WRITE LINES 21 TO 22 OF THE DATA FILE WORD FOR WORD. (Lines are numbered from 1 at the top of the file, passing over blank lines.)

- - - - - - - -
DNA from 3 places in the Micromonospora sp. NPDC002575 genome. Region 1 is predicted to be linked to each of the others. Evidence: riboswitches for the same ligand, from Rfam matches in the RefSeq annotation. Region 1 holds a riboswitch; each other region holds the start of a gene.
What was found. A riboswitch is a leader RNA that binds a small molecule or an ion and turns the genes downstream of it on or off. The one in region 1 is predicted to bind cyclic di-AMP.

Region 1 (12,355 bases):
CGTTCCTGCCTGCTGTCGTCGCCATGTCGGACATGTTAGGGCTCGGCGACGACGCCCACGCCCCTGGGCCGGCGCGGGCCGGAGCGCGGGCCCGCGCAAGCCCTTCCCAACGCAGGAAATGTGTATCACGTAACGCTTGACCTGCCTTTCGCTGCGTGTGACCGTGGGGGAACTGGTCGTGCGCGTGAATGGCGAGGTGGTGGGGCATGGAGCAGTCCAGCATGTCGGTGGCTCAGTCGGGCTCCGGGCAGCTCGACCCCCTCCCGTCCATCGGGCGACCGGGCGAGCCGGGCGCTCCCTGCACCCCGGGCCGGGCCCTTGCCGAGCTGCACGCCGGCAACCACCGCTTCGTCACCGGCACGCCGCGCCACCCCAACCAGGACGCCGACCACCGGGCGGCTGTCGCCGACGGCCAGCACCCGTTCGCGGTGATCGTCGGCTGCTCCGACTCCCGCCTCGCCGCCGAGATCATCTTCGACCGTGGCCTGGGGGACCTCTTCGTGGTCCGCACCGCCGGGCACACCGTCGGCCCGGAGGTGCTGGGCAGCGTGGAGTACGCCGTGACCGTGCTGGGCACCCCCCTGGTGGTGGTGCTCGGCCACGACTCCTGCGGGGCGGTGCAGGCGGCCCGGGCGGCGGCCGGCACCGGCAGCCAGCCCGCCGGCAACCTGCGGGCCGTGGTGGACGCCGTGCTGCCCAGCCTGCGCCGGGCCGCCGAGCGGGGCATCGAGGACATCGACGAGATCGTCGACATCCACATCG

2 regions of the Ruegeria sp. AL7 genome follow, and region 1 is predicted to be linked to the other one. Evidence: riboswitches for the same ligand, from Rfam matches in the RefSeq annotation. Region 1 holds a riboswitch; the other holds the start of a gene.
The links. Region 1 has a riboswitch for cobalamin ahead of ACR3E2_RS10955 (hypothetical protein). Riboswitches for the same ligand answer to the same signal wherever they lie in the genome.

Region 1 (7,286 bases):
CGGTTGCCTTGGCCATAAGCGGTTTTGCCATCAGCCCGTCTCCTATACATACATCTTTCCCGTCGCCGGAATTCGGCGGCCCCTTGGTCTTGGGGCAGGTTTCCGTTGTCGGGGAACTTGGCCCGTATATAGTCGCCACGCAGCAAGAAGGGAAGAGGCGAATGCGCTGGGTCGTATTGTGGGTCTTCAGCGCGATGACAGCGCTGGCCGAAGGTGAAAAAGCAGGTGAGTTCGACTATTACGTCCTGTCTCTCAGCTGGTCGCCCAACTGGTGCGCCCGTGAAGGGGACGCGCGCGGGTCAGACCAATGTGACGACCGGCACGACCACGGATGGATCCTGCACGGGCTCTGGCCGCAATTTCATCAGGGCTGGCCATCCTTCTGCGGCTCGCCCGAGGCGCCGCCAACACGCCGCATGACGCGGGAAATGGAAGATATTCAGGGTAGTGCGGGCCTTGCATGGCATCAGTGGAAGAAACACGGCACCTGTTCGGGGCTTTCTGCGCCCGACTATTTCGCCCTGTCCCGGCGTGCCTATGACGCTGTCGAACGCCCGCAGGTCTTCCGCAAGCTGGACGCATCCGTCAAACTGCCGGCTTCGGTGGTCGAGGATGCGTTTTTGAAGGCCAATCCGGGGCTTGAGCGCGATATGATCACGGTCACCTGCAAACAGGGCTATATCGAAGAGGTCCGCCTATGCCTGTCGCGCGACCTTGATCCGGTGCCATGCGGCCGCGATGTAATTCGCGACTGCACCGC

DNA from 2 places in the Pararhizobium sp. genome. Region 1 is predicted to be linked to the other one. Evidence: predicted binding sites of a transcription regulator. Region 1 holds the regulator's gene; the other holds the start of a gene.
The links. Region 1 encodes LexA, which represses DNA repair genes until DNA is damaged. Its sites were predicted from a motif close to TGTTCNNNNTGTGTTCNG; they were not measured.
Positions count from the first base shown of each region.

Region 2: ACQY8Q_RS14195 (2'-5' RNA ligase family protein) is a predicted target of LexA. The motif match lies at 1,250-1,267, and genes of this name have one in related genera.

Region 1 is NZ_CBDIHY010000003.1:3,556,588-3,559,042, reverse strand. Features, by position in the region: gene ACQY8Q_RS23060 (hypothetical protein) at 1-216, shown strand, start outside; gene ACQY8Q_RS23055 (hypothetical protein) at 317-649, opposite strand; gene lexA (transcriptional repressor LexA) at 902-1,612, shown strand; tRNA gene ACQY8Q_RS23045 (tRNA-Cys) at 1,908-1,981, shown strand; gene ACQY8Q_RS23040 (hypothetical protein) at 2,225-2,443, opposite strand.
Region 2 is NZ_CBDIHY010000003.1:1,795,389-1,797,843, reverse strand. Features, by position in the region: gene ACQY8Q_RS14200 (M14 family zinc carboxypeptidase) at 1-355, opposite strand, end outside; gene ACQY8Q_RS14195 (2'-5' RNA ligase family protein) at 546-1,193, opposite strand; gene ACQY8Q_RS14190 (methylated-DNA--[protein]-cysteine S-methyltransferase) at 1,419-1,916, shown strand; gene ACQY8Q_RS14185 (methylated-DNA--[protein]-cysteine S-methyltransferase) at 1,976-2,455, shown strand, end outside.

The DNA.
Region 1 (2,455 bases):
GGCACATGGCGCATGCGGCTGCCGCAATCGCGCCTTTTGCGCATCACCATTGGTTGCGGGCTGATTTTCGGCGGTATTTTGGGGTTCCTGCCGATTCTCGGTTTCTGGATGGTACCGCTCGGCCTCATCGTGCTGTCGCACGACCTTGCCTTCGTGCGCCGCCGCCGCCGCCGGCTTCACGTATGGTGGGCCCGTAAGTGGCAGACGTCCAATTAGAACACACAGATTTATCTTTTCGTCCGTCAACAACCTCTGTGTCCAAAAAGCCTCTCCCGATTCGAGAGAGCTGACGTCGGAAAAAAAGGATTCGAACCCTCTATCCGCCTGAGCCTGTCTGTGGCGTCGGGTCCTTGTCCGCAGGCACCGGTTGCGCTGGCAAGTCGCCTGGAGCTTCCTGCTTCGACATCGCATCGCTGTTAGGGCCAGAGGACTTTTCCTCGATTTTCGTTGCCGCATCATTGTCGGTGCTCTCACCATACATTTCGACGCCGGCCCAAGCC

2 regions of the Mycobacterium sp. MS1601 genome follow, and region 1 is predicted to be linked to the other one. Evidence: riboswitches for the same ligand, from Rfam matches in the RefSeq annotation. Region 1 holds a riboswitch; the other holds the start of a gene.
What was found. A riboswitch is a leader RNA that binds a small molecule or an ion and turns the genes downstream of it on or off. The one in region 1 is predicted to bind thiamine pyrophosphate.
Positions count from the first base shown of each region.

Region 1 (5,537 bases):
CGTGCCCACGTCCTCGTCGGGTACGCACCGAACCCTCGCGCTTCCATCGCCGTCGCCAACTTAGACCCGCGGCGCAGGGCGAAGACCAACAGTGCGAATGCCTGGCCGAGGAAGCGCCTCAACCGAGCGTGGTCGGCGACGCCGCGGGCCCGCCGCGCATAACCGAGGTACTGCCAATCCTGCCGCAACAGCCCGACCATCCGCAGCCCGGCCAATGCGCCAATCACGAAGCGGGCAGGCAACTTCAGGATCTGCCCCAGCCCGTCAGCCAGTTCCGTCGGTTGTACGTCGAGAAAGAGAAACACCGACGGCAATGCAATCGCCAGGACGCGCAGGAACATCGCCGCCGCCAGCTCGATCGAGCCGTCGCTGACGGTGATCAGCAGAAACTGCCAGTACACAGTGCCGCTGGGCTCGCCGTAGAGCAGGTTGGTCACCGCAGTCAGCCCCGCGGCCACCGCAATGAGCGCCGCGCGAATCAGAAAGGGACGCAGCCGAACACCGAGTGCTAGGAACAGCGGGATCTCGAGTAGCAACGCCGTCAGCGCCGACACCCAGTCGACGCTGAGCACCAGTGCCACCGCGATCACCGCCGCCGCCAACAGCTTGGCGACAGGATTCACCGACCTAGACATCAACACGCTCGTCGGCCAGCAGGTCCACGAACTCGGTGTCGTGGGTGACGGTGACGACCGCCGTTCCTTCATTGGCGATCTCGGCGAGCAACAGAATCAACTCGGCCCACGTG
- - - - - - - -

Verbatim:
Region 1 (5,537 bases):
CGTGCCCACGTCCTCGTCGGGTACGCACCGAACCCTCGCGCTTCCATCGCCGTCGCCAACTTAGACCCGCGGCGCAGGGCGAAGACCAACAGTGCGAATGCCTGGCCGAGGAAGCGCCTCAACCGAGCGTGGTCGGCGACGCCGCGGGCCCGCCGCGCATAACCGAGGTACTGCCAATCCTGCCGCAACAGCCCGACCATCCGCAGCCCGGCCAATGCGCCAATCACGAAGCGGGCAGGCAACTTCAGGATCTGCCCCAGCCCGTCAGCCAGTTCCGTCGGTTGTACGTCGAGAAAGAGAAACACCGACGGCAATGCAATCGCCAGGACGCGCAGGAACATCGCCGCCGCCAGCTCGATCGAGCCGTCGCTGACGGTGATCAGCAGAAACTGCCAGTACACAGTGCCGCTGGGCTCGCCGTAGAGCAGGTTGGTCACCGCAGTCAGCCCCGCGGCCACCGCAATGAGCGCCGCGCGAATCAGAAAGGGACGCAGCCGAACACCGAGTGCTAGGAACAGCGGGATCTCGAGTAGCAACGCCGTCAGCGCCGACACCCAGTCGACGCTGAGCACCAGTGCCACCGCGATCACCGCCGCCGCCAACAGCTTGGCGACAGGATTCACCGACCTAGACATCAACACGCTCGTCGGCCAGCAGGTCCACGAACTCGGTGTCGTGGGTGACGGTGACGACCGCCGTTCCTTCATTGGCGATCTCGGCGAGCAACAGAATCAACTCGGCCCACGTG